WyBETT
                             Wyomingites for a Better Economy Today and Tomorrow
WyBETT   Wyomingites for a Better Economy Today and Tomorrow
 
 Problem Gambling in Las Vegas

Study pinpoints prevalence of problem gambling

By David Strow  LAS VEGAS SUN   May 24, 1999

New research at UNLV indicates 6.6 percent of Clark County residents are pathological or problem gamblers, and more than half of those living here know at least one person with a gambling problem.  And there's more evidence that problem gambling is taking its financial toll in Las Vegas. The top local executive for Consumer Credit Counseling Services said that 13 percent of bankruptcy petitions she reviewed last August listed gambling debts.

The UNLV study, derived from 15 years of polling conducted by the school's Center for Survey Research, also showed that about 20 percent of county residents said they had at least one family member afflicted with problem
gambling. Though widespread, the study found that these numbers have remained fairly consistent over the past two decades.

"In every fifth house on the street, someone in there is struggling with this problem," said Las Vegas psychologist Robert Hunter, who has studied problem gambling in Nevada for nearly 15 years. "And in every fifth one of
those, someone is contemplating suicide tonight."

Estimates of the extent of problem gambling have varied widely, and no recent study has definitively estimated its extent in Las Vegas. One widely cited 1997 study, conducted by the Harvard School of Medicine and funded by
the gaming industry, said the rate was 1.14 percent among all American adults. But gambling industry opponents cite studies indicating 13.2 percent of people who gamble exhibit symptoms of problem gambling.

"There's been some misleading information ... (the gaming industry) is being told, 'Don't worry, it's only 1 percent,' " Hunter said. "I don't think it's on its way to 60 percent, but we need to take it seriously." Hunter, UNLV researcher Bo Bernhard, Las Vegas social worker Gary Dymek and CCCS President and CEO Michele Johnson presented their findings at a meeting last week of the Las Vegas chapter of the Nevada Society for Certified Public Accountants.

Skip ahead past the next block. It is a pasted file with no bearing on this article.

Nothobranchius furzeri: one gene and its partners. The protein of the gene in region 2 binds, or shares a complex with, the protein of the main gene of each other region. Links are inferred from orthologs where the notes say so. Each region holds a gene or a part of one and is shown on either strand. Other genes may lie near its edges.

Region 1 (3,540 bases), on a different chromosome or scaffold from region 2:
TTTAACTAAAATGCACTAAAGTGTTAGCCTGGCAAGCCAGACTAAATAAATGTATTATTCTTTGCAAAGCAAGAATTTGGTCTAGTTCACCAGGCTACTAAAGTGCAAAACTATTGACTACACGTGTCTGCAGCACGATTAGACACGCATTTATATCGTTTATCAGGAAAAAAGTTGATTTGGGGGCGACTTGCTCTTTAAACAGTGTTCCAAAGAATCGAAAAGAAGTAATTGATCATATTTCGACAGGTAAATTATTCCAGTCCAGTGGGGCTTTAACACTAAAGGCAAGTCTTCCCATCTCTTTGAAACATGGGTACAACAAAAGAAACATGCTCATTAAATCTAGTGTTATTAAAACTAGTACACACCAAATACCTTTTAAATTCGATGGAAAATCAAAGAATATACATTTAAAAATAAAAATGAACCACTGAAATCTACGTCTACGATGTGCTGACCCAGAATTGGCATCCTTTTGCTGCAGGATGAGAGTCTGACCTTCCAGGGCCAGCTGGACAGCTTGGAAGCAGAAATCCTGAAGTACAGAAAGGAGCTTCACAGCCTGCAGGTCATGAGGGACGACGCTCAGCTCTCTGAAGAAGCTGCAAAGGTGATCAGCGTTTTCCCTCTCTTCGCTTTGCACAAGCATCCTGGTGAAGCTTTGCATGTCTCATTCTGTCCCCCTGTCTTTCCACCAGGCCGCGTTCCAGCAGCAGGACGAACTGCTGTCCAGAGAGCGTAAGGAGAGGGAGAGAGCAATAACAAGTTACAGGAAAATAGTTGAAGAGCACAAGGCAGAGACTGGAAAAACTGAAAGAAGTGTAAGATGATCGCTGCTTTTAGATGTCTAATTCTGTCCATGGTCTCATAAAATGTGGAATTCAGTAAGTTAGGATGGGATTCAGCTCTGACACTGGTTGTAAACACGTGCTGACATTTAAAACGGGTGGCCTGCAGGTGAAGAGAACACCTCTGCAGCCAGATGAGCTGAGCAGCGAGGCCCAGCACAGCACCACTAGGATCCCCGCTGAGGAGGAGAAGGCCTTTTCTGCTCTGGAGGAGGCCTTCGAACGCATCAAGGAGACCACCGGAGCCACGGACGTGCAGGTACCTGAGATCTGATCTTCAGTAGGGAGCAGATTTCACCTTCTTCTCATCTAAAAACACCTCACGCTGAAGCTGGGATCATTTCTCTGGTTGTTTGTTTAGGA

Bernhard, a UNLV doctoral candidate, is currently finishing the university-funded study, which he is conducting for his dissertation. In a number of surveys, 52 percent of respondents said a co-worker was a problem gambler. About 40 percent said a close friend had a gambling problem. Bernhard acknowledged that the actual number of problem gamblers may well exceed the 6.6 percent indicated by the study, because the surveys only
accounted for those who admitted having a problem…
 
Bernhard, a fourth-generation Las Vegan, was stunned by the results."We always believed if you live here, you don't gamble," Bernhard said. "That was what I expected to find when I started, but the numbers blew me away. This is a significant problem affecting my hometown."

The results will be officially published in national science journals in July…
 
 Nevada had 15,708 bankruptcies in 1998, one for every 39 households in the state. That's the highest per-capita rate in the nation, according to the American Bankruptcy Institute. Nationally, the per-household bankruptcy rate was one in 68 in 1998… Nevada's bankruptcy rate rose 17 percent in 1998, compared to 2.7 percent for the nation as a whole.